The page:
Buns for the hungry ghosts


This steam bun only makes its appearance during the hungry ghosts festival and also at funerals. It is called morhor in Hokkien. Made from wheat flour, sugar and well, yeast I think.

Usually, these buns are made into tower-like structure and offered to the ghosts/funeral offerings. After that, some are strewn on the grounds (supposed to feed the passer-by hungry ghosts) and the rest distributed to everyone.

When stale, it is rather hard. But what we usually do is to soak it in some salt water and pan-fry with oil. Or made into french-toast type with eggs.

Of course, I bought the above from the market. Bought one for 50 sen, I think. Just to bring to you a photo and this story. Hope it is enjoyable!

Read also masak-masak website for more stories.

4 Replies to “Buns for the hungry ghosts”

  1. I also blogged about buns tonight and I linked it to your post. Thanks for the explaination, all I know is they’re buns for prayers but I had no idea that you can eat them that way.

  2. looking at it makes me hungry….

    i wonder how the original ghost story came about and why people feed it or throw the food (the whole story)

    maybe next time when you post such issues, shed some light on it.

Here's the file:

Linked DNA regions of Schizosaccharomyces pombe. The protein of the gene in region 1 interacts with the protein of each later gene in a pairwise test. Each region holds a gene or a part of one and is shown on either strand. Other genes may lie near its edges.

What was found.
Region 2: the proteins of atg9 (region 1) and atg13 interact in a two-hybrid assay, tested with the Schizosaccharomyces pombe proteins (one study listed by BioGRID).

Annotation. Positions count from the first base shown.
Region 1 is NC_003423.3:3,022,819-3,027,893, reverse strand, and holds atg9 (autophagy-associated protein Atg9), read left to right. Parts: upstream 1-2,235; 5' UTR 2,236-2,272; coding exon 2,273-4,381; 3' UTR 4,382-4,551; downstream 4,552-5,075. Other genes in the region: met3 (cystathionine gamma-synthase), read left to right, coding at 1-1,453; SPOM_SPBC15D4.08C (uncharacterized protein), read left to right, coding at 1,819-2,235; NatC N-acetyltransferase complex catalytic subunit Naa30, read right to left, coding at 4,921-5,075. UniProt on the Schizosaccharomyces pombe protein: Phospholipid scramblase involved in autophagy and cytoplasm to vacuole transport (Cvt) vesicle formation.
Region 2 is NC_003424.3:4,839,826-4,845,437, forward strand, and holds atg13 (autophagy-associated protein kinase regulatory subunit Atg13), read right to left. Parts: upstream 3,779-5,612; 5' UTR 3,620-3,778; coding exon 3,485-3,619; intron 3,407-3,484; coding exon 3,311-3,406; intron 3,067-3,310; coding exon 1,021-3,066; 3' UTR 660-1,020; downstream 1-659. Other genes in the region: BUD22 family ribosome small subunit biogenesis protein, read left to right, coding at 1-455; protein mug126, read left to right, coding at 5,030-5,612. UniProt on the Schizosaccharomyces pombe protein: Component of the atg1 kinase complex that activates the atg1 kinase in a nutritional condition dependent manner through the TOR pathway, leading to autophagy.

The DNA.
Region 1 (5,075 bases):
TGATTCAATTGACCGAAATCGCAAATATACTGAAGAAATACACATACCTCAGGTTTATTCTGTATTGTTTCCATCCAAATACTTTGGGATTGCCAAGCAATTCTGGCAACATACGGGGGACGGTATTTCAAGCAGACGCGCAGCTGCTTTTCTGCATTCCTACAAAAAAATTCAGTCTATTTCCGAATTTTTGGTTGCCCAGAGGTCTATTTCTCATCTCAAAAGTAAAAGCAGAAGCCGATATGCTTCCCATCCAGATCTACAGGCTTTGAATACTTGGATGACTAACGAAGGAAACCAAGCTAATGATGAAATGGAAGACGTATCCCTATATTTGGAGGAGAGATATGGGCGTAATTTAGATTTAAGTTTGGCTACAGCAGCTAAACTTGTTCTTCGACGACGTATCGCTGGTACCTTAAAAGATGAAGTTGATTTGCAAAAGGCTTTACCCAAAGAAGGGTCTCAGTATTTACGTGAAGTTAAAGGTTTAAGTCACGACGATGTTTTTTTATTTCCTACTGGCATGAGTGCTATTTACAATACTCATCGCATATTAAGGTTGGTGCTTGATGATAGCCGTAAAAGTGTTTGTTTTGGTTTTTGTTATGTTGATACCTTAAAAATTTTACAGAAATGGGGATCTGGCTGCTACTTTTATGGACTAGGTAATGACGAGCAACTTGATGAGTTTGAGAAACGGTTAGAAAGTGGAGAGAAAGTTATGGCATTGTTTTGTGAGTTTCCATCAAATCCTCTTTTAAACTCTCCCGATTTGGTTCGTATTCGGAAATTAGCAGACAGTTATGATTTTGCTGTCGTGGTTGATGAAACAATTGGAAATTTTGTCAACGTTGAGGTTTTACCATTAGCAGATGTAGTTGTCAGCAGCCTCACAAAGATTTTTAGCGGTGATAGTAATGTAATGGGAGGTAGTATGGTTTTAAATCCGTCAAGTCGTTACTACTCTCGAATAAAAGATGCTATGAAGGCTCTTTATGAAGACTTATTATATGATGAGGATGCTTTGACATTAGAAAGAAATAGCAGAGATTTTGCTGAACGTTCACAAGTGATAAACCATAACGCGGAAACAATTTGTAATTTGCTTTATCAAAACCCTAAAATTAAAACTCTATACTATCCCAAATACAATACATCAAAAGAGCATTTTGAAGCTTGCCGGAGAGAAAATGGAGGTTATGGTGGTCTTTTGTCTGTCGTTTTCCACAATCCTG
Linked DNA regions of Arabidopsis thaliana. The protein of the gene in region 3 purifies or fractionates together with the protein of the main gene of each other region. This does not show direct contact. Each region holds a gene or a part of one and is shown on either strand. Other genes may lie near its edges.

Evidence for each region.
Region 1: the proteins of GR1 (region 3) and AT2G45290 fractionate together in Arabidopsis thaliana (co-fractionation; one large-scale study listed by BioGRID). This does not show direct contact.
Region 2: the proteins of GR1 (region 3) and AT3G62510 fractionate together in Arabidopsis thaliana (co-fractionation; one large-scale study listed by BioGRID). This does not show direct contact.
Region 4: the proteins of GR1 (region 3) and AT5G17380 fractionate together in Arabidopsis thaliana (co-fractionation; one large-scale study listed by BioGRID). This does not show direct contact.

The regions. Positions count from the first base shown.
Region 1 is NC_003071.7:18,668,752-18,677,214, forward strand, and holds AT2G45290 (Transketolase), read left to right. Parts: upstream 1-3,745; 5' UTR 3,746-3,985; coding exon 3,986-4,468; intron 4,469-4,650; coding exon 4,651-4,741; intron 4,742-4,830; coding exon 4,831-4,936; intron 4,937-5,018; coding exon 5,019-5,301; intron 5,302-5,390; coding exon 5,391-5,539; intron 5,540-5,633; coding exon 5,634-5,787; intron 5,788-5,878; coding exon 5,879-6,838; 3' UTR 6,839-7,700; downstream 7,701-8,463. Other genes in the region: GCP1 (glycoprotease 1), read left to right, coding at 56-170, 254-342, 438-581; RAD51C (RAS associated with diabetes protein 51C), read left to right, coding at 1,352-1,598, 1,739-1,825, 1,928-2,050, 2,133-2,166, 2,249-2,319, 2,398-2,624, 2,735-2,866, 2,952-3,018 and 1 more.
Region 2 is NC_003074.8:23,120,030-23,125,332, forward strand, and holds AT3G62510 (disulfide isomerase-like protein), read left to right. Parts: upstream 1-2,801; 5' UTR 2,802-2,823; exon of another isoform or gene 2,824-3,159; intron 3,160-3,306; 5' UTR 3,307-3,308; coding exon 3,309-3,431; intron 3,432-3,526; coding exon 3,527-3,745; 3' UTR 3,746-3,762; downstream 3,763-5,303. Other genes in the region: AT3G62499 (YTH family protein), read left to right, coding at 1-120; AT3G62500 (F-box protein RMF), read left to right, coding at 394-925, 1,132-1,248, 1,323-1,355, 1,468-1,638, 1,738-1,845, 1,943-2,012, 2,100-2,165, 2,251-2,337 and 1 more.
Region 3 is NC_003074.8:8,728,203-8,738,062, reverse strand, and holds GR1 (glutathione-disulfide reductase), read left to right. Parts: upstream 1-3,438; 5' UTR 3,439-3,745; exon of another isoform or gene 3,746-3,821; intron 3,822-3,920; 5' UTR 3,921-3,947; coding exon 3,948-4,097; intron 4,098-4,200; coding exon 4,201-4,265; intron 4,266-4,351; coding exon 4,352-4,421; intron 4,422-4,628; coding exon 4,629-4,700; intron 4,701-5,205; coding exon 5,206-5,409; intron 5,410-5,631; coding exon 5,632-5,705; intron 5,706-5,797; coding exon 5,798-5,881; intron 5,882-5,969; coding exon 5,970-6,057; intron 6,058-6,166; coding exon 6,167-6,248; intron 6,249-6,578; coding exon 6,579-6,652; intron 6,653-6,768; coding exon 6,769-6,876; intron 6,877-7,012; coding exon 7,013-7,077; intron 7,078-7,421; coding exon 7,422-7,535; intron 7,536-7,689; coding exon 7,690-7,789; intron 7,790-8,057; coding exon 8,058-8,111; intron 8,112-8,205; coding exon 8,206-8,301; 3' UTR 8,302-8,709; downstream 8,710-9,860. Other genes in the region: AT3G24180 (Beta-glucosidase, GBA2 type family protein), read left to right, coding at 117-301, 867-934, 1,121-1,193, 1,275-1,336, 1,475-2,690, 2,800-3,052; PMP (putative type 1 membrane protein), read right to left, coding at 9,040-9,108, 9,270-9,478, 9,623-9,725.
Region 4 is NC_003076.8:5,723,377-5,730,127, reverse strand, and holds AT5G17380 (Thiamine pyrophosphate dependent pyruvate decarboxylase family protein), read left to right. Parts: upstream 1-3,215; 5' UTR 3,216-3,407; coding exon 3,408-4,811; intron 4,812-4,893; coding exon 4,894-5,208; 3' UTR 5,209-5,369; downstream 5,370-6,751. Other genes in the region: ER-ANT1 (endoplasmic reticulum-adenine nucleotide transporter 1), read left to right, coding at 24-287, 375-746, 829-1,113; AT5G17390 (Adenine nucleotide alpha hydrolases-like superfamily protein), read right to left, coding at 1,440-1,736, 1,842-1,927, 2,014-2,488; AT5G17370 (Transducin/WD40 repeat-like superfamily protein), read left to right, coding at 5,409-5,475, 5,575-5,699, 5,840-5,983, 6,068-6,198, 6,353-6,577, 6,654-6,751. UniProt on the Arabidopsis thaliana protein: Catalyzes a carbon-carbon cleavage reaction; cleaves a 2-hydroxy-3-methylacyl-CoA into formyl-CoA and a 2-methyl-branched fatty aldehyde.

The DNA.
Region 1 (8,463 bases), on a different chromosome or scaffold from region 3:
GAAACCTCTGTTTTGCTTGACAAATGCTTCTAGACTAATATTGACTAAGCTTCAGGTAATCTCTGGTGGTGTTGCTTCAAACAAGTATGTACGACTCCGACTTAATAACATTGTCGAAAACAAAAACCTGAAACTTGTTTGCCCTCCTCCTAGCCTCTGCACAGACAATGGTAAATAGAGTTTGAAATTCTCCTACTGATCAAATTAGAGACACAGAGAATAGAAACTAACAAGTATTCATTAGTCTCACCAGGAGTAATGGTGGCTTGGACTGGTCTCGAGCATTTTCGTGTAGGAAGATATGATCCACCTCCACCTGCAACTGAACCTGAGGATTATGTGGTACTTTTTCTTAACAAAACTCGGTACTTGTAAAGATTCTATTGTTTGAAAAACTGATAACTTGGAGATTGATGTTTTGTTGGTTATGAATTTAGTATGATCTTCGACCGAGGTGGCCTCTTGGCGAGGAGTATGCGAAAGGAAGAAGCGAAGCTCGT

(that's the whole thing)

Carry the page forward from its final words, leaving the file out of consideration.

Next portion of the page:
3. […] Sorry about the late postings as I seem to have problems posting to Blogger this morning. I finished this post and when I published it, the connection hung on me and I lost all my data. The Hungry Ghost Festival is celebrated on the fifteenth day of the seventh month of the Chinese lunar calendar, which is 19 August this year. Usually the Cantonese will offer prayers to the ghosts on the eve before the actual date while the Teochews and Hokkiens celebrate on the night of the festival. A week before the festival date, there will be entertainment shows for the ghosts and the living that range from karaoke sessions, dancing and Chinese opera performances. Paper effigies and altars are also erected under temporary tents for people to pray and worship the ghosts. If you do attend any of these performances, never sit in the front seats as these are always reserved for the ghosts. For more on what the altars and the performances look like, please refer to Lilian from Malaysia Best who has excellent pictures on them. The celebration of this festival is from an amalgamation of beliefs of Buddhist, Taoist, Confucian and traditional religious teachings. The Taoist believe the soul has a yin element called the kui (devil) and a yang element called the shen (spirit). Upon death, the shen remains within the grave while the kui returns to earth to roam it. The Chinese believe heavily in filial piety which includes worshipping their ancestors’ graves or else calamity with strike the family. If this is neglected, the kui is said to become a hungry ghost that will cause trouble among the living. The Chinese interpret the spirit world as a parallel universe to earth where the spirits enjoy food, money and material items just like we do on earth. Hence to appease these spirits and as a way to pay respect to our ancestors, food is served on altars and paper offerings are burnt to send them over to the spirit world. These buns shaped as mandarin oranges and peaches with chinese lettering are some of the food items offered to the hungry ghosts. Lilian from Malaysia Best has blogged about another type of bun that is also offered to them. […]

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